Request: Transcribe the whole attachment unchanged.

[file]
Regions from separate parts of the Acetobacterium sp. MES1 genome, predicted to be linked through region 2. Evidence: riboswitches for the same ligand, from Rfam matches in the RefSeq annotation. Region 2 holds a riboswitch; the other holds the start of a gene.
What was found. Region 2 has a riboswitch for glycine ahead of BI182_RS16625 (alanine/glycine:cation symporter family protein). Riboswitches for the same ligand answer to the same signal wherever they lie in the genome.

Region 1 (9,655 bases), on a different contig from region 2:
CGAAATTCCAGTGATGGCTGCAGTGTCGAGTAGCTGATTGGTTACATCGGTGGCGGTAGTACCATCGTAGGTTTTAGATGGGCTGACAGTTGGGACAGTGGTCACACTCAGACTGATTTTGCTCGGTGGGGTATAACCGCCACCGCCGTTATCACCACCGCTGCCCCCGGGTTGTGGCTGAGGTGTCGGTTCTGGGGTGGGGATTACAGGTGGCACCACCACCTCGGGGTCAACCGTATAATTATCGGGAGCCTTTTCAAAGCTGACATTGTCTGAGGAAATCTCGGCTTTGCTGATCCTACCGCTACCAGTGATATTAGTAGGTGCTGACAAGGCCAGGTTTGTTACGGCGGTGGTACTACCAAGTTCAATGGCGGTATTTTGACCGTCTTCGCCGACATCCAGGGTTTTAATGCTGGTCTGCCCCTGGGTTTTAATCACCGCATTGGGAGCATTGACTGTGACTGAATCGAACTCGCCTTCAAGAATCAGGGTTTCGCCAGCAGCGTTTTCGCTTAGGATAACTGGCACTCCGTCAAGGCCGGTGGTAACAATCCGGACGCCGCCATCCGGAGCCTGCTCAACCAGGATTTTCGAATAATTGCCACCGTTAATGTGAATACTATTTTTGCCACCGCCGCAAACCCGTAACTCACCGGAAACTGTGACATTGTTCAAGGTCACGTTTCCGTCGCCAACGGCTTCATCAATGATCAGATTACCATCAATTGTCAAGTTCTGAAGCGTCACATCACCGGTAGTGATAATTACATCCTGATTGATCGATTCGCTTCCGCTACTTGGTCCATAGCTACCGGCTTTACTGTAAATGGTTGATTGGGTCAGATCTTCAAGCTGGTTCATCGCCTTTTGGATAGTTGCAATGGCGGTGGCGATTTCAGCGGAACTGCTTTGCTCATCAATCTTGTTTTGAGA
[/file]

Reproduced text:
Regions from separate parts of the Acetobacterium sp. MES1 genome, predicted to be linked through region 2. Evidence: riboswitches for the same ligand, from Rfam matches in the RefSeq annotation. Region 2 holds a riboswitch; the other holds the start of a gene.
What was found. Region 2 has a riboswitch for glycine ahead of BI182_RS16625 (alanine/glycine:cation symporter family protein). Riboswitches for the same ligand answer to the same signal wherever they lie in the genome.

Region 1 (9,655 bases), on a different contig from region 2:
CGAAATTCCAGTGATGGCTGCAGTGTCGAGTAGCTGATTGGTTACATCGGTGGCGGTAGTACCATCGTAGGTTTTAGATGGGCTGACAGTTGGGACAGTGGTCACACTCAGACTGATTTTGCTCGGTGGGGTATAACCGCCACCGCCGTTATCACCACCGCTGCCCCCGGGTTGTGGCTGAGGTGTCGGTTCTGGGGTGGGGATTACAGGTGGCACCACCACCTCGGGGTCAACCGTATAATTATCGGGAGCCTTTTCAAAGCTGACATTGTCTGAGGAAATCTCGGCTTTGCTGATCCTACCGCTACCAGTGATATTAGTAGGTGCTGACAAGGCCAGGTTTGTTACGGCGGTGGTACTACCAAGTTCAATGGCGGTATTTTGACCGTCTTCGCCGACATCCAGGGTTTTAATGCTGGTCTGCCCCTGGGTTTTAATCACCGCATTGGGAGCATTGACTGTGACTGAATCGAACTCGCCTTCAAGAATCAGGGTTTCGCCAGCAGCGTTTTCGCTTAGGATAACTGGCACTCCGTCAAGGCCGGTGGTAACAATCCGGACGCCGCCATCCGGAGCCTGCTCAACCAGGATTTTCGAATAATTGCCACCGTTAATGTGAATACTATTTTTGCCACCGCCGCAAACCCGTAACTCACCGGAAACTGTGACATTGTTCAAGGTCACGTTTCCGTCGCCAACGGCTTCATCAATGATCAGATTACCATCAATTGTCAAGTTCTGAAGCGTCACATCACCGGTAGTGATAATTACATCCTGATTGATCGATTCGCTTCCGCTACTTGGTCCATAGCTACCGGCTTTACTGTAAATGGTTGATTGGGTCAGATCTTCAAGCTGGTTCATCGCCTTTTGGATAGTTGCAATGGCGGTGGCGATTTCAGCGGAACTGCTTTGCTCATCAATCTTGTTTTGAGA